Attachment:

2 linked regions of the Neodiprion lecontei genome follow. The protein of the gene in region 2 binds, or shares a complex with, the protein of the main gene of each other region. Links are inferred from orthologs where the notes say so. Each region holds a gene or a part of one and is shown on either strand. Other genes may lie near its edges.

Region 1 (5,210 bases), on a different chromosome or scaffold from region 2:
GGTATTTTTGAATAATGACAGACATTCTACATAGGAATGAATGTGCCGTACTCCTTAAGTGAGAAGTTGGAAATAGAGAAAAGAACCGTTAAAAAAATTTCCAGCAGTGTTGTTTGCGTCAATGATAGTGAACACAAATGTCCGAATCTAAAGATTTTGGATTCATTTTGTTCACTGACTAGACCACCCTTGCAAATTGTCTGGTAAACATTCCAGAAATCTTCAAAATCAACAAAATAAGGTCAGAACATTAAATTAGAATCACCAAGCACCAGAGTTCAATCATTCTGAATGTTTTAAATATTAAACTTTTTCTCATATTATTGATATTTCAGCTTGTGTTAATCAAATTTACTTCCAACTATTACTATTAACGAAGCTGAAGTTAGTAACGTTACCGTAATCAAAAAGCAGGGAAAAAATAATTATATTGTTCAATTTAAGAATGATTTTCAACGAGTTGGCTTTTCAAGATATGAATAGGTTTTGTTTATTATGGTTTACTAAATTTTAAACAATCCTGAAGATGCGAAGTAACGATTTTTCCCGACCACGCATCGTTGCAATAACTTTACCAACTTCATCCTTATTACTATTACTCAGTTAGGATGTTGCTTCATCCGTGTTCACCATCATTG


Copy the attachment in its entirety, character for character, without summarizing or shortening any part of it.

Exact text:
2 linked regions of the Neodiprion lecontei genome follow. The protein of the gene in region 2 binds, or shares a complex with, the protein of the main gene of each other region. Links are inferred from orthologs where the notes say so. Each region holds a gene or a part of one and is shown on either strand. Other genes may lie near its edges.

Region 1 (5,210 bases), on a different chromosome or scaffold from region 2:
GGTATTTTTGAATAATGACAGACATTCTACATAGGAATGAATGTGCCGTACTCCTTAAGTGAGAAGTTGGAAATAGAGAAAAGAACCGTTAAAAAAATTTCCAGCAGTGTTGTTTGCGTCAATGATAGTGAACACAAATGTCCGAATCTAAAGATTTTGGATTCATTTTGTTCACTGACTAGACCACCCTTGCAAATTGTCTGGTAAACATTCCAGAAATCTTCAAAATCAACAAAATAAGGTCAGAACATTAAATTAGAATCACCAAGCACCAGAGTTCAATCATTCTGAATGTTTTAAATATTAAACTTTTTCTCATATTATTGATATTTCAGCTTGTGTTAATCAAATTTACTTCCAACTATTACTATTAACGAAGCTGAAGTTAGTAACGTTACCGTAATCAAAAAGCAGGGAAAAAATAATTATATTGTTCAATTTAAGAATGATTTTCAACGAGTTGGCTTTTCAAGATATGAATAGGTTTTGTTTATTATGGTTTACTAAATTTTAAACAATCCTGAAGATGCGAAGTAACGATTTTTCCCGACCACGCATCGTTGCAATAACTTTACCAACTTCATCCTTATTACTATTACTCAGTTAGGATGTTGCTTCATCCGTGTTCACCATCATTG